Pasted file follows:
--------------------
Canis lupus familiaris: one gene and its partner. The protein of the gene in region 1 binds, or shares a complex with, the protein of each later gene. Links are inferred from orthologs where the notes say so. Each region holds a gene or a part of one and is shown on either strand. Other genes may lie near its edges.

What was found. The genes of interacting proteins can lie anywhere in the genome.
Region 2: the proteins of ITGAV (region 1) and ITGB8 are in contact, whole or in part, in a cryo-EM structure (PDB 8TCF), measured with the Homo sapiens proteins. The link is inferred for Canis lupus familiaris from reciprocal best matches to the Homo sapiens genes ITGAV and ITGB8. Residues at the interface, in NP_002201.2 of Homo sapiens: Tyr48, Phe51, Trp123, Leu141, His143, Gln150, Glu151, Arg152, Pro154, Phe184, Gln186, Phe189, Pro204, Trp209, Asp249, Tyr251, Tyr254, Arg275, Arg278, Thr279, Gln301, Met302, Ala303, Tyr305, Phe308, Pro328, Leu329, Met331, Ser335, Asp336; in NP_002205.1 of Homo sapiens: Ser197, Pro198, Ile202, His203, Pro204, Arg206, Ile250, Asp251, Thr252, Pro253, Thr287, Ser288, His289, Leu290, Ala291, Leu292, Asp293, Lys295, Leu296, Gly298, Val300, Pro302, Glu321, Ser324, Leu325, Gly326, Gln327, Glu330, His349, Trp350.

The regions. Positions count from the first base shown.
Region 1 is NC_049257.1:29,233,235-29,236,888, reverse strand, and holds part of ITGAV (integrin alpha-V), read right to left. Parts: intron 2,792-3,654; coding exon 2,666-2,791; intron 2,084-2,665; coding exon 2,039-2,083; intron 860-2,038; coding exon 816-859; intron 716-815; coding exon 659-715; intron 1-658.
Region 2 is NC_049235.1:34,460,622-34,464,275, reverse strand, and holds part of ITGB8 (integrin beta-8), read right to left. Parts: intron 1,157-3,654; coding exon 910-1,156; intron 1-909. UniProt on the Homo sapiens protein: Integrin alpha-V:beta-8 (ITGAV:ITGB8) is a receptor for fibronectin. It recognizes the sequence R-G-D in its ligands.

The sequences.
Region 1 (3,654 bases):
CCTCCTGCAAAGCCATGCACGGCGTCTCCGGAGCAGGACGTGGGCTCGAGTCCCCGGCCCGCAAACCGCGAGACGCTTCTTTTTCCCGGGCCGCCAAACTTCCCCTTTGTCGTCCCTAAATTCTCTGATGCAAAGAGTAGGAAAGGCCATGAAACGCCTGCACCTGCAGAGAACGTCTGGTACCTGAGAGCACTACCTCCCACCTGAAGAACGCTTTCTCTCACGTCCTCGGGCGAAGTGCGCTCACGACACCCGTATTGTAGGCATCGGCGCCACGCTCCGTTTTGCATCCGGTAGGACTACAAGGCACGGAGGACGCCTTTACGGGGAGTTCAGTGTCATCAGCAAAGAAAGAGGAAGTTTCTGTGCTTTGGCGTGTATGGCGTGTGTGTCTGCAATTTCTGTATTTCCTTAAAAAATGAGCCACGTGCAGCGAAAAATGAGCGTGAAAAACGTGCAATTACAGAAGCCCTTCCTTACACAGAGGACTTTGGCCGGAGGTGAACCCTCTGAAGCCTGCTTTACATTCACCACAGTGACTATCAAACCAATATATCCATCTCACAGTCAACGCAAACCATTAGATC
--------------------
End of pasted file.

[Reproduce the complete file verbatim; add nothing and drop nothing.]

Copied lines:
Canis lupus familiaris: one gene and its partner. The protein of the gene in region 1 binds, or shares a complex with, the protein of each later gene. Links are inferred from orthologs where the notes say so. Each region holds a gene or a part of one and is shown on either strand. Other genes may lie near its edges.

What was found. The genes of interacting proteins can lie anywhere in the genome.
Region 2: the proteins of ITGAV (region 1) and ITGB8 are in contact, whole or in part, in a cryo-EM structure (PDB 8TCF), measured with the Homo sapiens proteins. The link is inferred for Canis lupus familiaris from reciprocal best matches to the Homo sapiens genes ITGAV and ITGB8. Residues at the interface, in NP_002201.2 of Homo sapiens: Tyr48, Phe51, Trp123, Leu141, His143, Gln150, Glu151, Arg152, Pro154, Phe184, Gln186, Phe189, Pro204, Trp209, Asp249, Tyr251, Tyr254, Arg275, Arg278, Thr279, Gln301, Met302, Ala303, Tyr305, Phe308, Pro328, Leu329, Met331, Ser335, Asp336; in NP_002205.1 of Homo sapiens: Ser197, Pro198, Ile202, His203, Pro204, Arg206, Ile250, Asp251, Thr252, Pro253, Thr287, Ser288, His289, Leu290, Ala291, Leu292, Asp293, Lys295, Leu296, Gly298, Val300, Pro302, Glu321, Ser324, Leu325, Gly326, Gln327, Glu330, His349, Trp350.

The regions. Positions count from the first base shown.
Region 1 is NC_049257.1:29,233,235-29,236,888, reverse strand, and holds part of ITGAV (integrin alpha-V), read right to left. Parts: intron 2,792-3,654; coding exon 2,666-2,791; intron 2,084-2,665; coding exon 2,039-2,083; intron 860-2,038; coding exon 816-859; intron 716-815; coding exon 659-715; intron 1-658.
Region 2 is NC_049235.1:34,460,622-34,464,275, reverse strand, and holds part of ITGB8 (integrin beta-8), read right to left. Parts: intron 1,157-3,654; coding exon 910-1,156; intron 1-909. UniProt on the Homo sapiens protein: Integrin alpha-V:beta-8 (ITGAV:ITGB8) is a receptor for fibronectin. It recognizes the sequence R-G-D in its ligands.

The sequences.
Region 1 (3,654 bases):
CCTCCTGCAAAGCCATGCACGGCGTCTCCGGAGCAGGACGTGGGCTCGAGTCCCCGGCCCGCAAACCGCGAGACGCTTCTTTTTCCCGGGCCGCCAAACTTCCCCTTTGTCGTCCCTAAATTCTCTGATGCAAAGAGTAGGAAAGGCCATGAAACGCCTGCACCTGCAGAGAACGTCTGGTACCTGAGAGCACTACCTCCCACCTGAAGAACGCTTTCTCTCACGTCCTCGGGCGAAGTGCGCTCACGACACCCGTATTGTAGGCATCGGCGCCACGCTCCGTTTTGCATCCGGTAGGACTACAAGGCACGGAGGACGCCTTTACGGGGAGTTCAGTGTCATCAGCAAAGAAAGAGGAAGTTTCTGTGCTTTGGCGTGTATGGCGTGTGTGTCTGCAATTTCTGTATTTCCTTAAAAAATGAGCCACGTGCAGCGAAAAATGAGCGTGAAAAACGTGCAATTACAGAAGCCCTTCCTTACACAGAGGACTTTGGCCGGAGGTGAACCCTCTGAAGCCTGCTTTACATTCACCACAGTGACTATCAAACCAATATATCCATCTCACAGTCAACGCAAACCATTAGATC